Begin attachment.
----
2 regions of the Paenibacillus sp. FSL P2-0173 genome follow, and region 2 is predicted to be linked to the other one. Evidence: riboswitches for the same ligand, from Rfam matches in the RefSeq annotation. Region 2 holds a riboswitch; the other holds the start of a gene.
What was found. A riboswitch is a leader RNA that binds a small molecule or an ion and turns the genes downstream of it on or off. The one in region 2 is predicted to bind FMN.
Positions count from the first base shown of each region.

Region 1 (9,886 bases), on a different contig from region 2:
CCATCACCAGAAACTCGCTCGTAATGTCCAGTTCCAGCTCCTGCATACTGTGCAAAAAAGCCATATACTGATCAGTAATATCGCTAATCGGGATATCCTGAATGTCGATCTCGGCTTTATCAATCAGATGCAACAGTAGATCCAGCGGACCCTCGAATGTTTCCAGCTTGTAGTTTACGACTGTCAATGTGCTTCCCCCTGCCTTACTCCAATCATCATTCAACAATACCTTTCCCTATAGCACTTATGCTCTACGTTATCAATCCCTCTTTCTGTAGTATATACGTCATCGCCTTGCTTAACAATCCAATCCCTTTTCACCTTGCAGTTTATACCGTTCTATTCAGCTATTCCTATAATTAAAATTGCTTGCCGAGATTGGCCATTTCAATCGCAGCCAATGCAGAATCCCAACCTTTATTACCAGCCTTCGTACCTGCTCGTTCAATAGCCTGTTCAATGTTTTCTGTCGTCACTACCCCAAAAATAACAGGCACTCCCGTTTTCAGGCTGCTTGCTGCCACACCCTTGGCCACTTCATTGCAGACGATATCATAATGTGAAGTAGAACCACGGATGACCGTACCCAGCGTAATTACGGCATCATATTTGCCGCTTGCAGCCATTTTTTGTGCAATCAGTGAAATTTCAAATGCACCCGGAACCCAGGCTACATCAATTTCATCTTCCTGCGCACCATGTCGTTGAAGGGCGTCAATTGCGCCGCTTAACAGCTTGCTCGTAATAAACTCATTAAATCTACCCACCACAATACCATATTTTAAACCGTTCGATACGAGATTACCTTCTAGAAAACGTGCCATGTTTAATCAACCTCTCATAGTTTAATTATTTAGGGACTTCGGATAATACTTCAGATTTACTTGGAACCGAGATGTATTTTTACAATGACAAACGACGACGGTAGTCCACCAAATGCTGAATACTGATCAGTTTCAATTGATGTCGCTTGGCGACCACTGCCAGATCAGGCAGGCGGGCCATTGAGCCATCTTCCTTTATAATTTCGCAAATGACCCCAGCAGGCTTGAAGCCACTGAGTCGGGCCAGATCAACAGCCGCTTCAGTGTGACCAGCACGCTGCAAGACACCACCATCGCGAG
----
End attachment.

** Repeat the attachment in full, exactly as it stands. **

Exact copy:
2 regions of the Paenibacillus sp. FSL P2-0173 genome follow, and region 2 is predicted to be linked to the other one. Evidence: riboswitches for the same ligand, from Rfam matches in the RefSeq annotation. Region 2 holds a riboswitch; the other holds the start of a gene.
What was found. A riboswitch is a leader RNA that binds a small molecule or an ion and turns the genes downstream of it on or off. The one in region 2 is predicted to bind FMN.
Positions count from the first base shown of each region.

Region 1 (9,886 bases), on a different contig from region 2:
CCATCACCAGAAACTCGCTCGTAATGTCCAGTTCCAGCTCCTGCATACTGTGCAAAAAAGCCATATACTGATCAGTAATATCGCTAATCGGGATATCCTGAATGTCGATCTCGGCTTTATCAATCAGATGCAACAGTAGATCCAGCGGACCCTCGAATGTTTCCAGCTTGTAGTTTACGACTGTCAATGTGCTTCCCCCTGCCTTACTCCAATCATCATTCAACAATACCTTTCCCTATAGCACTTATGCTCTACGTTATCAATCCCTCTTTCTGTAGTATATACGTCATCGCCTTGCTTAACAATCCAATCCCTTTTCACCTTGCAGTTTATACCGTTCTATTCAGCTATTCCTATAATTAAAATTGCTTGCCGAGATTGGCCATTTCAATCGCAGCCAATGCAGAATCCCAACCTTTATTACCAGCCTTCGTACCTGCTCGTTCAATAGCCTGTTCAATGTTTTCTGTCGTCACTACCCCAAAAATAACAGGCACTCCCGTTTTCAGGCTGCTTGCTGCCACACCCTTGGCCACTTCATTGCAGACGATATCATAATGTGAAGTAGAACCACGGATGACCGTACCCAGCGTAATTACGGCATCATATTTGCCGCTTGCAGCCATTTTTTGTGCAATCAGTGAAATTTCAAATGCACCCGGAACCCAGGCTACATCAATTTCATCTTCCTGCGCACCATGTCGTTGAAGGGCGTCAATTGCGCCGCTTAACAGCTTGCTCGTAATAAACTCATTAAATCTACCCACCACAATACCATATTTTAAACCGTTCGATACGAGATTACCTTCTAGAAAACGTGCCATGTTTAATCAACCTCTCATAGTTTAATTATTTAGGGACTTCGGATAATACTTCAGATTTACTTGGAACCGAGATGTATTTTTACAATGACAAACGACGACGGTAGTCCACCAAATGCTGAATACTGATCAGTTTCAATTGATGTCGCTTGGCGACCACTGCCAGATCAGGCAGGCGGGCCATTGAGCCATCTTCCTTTATAATTTCGCAAATGACCCCAGCAGGCTTGAAGCCACTGAGTCGGGCCAGATCAACAGCCGCTTCAGTGTGACCAGCACGCTGCAAGACACCACCATCGCGAG